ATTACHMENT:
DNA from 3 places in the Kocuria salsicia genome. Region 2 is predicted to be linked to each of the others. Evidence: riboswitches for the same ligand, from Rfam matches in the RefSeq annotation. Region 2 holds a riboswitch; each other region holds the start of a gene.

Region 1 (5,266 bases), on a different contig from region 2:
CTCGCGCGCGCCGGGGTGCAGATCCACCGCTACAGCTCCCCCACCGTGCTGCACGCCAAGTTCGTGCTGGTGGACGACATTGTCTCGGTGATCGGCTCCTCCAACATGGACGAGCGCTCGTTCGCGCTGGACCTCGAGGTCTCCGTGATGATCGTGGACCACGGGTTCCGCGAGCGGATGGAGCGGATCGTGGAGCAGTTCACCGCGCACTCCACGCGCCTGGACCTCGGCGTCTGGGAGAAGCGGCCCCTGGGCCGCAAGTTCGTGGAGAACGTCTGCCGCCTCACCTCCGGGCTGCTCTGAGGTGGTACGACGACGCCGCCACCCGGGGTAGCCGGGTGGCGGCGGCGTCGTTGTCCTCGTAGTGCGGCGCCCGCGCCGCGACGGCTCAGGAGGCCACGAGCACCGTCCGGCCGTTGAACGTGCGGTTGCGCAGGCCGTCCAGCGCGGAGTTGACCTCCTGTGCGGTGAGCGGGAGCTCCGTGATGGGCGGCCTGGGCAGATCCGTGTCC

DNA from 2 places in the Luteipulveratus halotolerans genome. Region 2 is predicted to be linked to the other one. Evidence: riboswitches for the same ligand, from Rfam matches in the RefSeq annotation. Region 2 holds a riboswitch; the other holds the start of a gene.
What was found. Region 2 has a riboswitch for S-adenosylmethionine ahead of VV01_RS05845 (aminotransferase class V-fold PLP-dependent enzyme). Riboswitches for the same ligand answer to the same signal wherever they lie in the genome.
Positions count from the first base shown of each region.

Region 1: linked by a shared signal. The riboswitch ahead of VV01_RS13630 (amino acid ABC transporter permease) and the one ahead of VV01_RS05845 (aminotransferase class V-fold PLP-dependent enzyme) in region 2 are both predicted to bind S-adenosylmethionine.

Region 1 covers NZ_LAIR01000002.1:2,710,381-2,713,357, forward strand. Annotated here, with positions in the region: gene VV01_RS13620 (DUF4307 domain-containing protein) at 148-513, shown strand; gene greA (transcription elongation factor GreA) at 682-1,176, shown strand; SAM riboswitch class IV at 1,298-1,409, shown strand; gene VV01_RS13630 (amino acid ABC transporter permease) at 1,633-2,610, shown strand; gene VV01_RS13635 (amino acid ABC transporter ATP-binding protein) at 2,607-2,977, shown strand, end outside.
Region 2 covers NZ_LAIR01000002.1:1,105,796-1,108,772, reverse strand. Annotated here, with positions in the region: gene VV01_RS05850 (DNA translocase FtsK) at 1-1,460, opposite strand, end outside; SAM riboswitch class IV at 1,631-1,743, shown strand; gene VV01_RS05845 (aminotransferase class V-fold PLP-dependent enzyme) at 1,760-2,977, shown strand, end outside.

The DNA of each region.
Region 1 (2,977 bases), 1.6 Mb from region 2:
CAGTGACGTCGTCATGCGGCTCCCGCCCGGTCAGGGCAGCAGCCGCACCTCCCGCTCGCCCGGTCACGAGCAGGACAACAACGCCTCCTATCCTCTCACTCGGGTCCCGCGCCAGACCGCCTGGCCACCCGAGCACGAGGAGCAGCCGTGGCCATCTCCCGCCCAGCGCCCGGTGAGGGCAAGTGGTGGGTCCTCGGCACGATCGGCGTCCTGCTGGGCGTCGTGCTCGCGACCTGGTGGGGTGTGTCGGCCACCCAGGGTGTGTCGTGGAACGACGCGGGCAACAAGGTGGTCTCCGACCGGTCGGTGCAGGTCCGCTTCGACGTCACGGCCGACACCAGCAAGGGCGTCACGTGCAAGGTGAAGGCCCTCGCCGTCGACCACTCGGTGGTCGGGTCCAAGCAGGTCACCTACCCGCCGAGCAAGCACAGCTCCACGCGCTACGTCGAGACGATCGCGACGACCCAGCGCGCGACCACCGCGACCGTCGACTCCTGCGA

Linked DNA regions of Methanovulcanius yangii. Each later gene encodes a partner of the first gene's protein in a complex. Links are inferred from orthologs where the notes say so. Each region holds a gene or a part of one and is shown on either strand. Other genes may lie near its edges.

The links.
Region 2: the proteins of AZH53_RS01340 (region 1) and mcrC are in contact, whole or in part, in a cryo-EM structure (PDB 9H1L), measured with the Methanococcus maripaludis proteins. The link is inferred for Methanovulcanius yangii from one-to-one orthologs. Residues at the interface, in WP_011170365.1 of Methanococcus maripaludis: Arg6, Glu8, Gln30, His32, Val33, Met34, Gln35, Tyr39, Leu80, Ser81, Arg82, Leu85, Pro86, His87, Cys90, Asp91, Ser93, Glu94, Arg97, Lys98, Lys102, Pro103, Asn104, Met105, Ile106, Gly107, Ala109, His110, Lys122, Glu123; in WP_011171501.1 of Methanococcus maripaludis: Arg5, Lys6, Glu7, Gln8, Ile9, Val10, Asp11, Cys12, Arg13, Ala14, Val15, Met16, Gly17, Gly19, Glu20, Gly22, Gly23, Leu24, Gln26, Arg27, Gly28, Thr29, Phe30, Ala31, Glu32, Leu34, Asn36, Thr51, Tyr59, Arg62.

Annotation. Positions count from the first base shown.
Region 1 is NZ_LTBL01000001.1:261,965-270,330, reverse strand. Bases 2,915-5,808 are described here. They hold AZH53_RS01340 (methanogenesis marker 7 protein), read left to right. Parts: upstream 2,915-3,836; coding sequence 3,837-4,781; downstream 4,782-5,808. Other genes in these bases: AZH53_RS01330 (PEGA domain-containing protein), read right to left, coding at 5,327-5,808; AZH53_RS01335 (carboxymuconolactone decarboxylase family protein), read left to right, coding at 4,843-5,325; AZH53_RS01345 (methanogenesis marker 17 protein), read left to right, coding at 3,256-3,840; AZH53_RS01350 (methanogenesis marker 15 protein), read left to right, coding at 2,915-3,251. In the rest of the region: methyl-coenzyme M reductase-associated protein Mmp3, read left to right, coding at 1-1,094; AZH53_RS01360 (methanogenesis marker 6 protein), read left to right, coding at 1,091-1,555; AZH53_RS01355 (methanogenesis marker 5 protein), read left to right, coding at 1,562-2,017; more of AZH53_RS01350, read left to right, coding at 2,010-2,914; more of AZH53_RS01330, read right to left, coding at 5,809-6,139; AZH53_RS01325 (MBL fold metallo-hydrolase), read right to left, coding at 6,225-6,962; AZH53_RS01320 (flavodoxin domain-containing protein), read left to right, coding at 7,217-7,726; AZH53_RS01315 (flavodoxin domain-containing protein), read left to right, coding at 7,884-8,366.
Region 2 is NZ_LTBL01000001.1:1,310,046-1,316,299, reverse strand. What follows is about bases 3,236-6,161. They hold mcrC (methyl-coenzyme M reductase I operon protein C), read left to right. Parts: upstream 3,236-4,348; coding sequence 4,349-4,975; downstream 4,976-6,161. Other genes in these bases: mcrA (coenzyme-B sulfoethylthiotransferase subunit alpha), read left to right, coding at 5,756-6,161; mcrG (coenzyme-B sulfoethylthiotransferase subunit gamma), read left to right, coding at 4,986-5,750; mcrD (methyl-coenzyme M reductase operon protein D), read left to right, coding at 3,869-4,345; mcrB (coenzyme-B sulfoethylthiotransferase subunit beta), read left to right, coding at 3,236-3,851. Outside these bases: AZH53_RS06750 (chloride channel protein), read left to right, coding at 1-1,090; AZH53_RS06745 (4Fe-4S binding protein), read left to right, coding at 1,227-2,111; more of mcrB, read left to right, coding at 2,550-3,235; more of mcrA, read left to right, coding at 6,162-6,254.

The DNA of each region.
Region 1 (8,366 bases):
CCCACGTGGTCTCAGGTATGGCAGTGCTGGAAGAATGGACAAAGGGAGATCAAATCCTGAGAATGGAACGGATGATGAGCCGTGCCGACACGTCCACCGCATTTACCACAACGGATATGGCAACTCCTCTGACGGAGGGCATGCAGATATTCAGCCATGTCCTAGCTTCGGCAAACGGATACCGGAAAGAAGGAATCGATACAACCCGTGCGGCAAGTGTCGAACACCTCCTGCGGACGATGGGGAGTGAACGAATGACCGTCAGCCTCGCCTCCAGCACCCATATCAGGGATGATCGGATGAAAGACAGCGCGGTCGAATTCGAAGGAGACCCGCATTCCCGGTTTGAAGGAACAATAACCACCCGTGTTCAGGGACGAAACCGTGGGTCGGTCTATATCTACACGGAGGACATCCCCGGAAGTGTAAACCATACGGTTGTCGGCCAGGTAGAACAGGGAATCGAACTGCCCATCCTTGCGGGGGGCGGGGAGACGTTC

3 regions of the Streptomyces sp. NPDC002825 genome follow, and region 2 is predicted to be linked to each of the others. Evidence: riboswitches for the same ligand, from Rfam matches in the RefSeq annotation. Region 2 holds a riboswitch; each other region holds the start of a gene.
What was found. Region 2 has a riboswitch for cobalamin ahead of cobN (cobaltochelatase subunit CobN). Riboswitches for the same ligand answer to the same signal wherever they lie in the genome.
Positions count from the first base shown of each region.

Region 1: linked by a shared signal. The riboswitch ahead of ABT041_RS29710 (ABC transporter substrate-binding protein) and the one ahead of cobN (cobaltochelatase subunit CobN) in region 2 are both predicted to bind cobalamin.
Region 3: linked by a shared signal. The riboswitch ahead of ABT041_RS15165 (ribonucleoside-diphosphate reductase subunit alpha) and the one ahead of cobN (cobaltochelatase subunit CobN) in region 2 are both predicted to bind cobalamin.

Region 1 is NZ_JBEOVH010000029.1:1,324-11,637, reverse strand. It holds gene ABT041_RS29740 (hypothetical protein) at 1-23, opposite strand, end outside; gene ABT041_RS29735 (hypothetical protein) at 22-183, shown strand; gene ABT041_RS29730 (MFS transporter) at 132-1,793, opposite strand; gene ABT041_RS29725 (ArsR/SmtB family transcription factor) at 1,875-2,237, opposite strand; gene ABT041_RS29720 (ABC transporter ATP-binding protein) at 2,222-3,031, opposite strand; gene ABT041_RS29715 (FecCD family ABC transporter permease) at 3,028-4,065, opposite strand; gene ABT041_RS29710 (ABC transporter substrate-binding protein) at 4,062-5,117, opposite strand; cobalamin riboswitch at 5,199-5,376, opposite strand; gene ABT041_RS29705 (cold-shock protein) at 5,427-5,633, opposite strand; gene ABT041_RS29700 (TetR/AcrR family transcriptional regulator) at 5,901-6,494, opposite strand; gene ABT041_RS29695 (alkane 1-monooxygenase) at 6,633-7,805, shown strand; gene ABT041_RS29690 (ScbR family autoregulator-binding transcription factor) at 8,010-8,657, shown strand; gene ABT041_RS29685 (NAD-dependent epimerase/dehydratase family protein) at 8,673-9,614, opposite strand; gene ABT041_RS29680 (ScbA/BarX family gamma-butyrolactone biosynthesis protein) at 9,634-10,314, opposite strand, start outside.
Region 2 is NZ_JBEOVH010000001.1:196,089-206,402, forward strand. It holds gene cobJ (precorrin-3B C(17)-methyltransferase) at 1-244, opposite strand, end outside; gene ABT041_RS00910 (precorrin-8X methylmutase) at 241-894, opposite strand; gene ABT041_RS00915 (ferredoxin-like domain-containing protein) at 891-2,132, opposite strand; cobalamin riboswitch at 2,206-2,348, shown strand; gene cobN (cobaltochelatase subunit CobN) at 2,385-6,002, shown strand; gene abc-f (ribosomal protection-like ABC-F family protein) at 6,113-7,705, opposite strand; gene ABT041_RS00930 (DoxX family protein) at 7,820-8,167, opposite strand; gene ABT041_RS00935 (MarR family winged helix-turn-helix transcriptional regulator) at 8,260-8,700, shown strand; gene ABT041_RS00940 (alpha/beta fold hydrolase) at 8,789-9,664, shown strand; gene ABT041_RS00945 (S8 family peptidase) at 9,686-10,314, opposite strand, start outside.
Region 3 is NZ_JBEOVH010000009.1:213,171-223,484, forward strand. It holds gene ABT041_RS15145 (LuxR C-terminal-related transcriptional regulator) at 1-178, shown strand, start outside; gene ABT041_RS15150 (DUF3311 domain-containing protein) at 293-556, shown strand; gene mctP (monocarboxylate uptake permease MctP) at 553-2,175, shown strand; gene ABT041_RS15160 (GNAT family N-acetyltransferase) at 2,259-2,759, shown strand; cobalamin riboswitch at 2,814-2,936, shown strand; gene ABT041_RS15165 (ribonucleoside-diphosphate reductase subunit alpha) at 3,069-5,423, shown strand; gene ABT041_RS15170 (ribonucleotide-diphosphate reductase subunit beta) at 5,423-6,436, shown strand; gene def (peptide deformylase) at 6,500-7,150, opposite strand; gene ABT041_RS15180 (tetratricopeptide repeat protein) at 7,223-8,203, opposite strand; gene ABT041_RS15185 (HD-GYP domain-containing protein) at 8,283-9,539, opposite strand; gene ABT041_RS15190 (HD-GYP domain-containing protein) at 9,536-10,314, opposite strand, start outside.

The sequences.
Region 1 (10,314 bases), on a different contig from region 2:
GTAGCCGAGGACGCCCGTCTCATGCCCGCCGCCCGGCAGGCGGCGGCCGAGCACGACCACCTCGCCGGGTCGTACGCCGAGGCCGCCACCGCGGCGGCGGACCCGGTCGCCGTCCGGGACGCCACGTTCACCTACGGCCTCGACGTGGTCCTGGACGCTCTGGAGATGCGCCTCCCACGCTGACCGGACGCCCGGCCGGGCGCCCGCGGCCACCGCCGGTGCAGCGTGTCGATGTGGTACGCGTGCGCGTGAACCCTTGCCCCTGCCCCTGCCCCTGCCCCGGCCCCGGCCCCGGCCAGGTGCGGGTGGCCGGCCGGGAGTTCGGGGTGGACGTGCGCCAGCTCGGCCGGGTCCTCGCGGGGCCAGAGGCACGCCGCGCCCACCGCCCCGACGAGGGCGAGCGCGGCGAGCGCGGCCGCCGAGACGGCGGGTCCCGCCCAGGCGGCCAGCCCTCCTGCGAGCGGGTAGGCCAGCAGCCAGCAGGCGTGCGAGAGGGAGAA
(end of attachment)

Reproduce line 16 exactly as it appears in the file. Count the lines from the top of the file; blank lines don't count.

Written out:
Annotation. Positions count from the first base shown.